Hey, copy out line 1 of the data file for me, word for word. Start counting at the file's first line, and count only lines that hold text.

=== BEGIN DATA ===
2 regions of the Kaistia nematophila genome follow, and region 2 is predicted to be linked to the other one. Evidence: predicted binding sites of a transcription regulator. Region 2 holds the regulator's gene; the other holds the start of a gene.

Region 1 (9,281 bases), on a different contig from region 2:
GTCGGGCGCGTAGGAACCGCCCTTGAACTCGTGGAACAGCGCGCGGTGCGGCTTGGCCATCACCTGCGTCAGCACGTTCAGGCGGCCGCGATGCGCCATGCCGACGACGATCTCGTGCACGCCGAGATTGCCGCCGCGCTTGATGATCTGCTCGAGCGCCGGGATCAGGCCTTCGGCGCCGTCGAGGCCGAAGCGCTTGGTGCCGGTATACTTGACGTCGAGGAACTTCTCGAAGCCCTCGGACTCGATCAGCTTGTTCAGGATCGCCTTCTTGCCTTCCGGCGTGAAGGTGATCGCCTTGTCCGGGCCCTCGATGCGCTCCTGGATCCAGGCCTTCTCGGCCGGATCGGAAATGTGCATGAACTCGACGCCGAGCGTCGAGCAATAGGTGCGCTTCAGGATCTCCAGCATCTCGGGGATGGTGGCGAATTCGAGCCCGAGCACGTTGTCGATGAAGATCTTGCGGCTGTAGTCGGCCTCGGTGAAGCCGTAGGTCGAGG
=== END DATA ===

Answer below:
2 regions of the Kaistia nematophila genome follow, and region 2 is predicted to be linked to the other one. Evidence: predicted binding sites of a transcription regulator. Region 2 holds the regulator's gene; the other holds the start of a gene.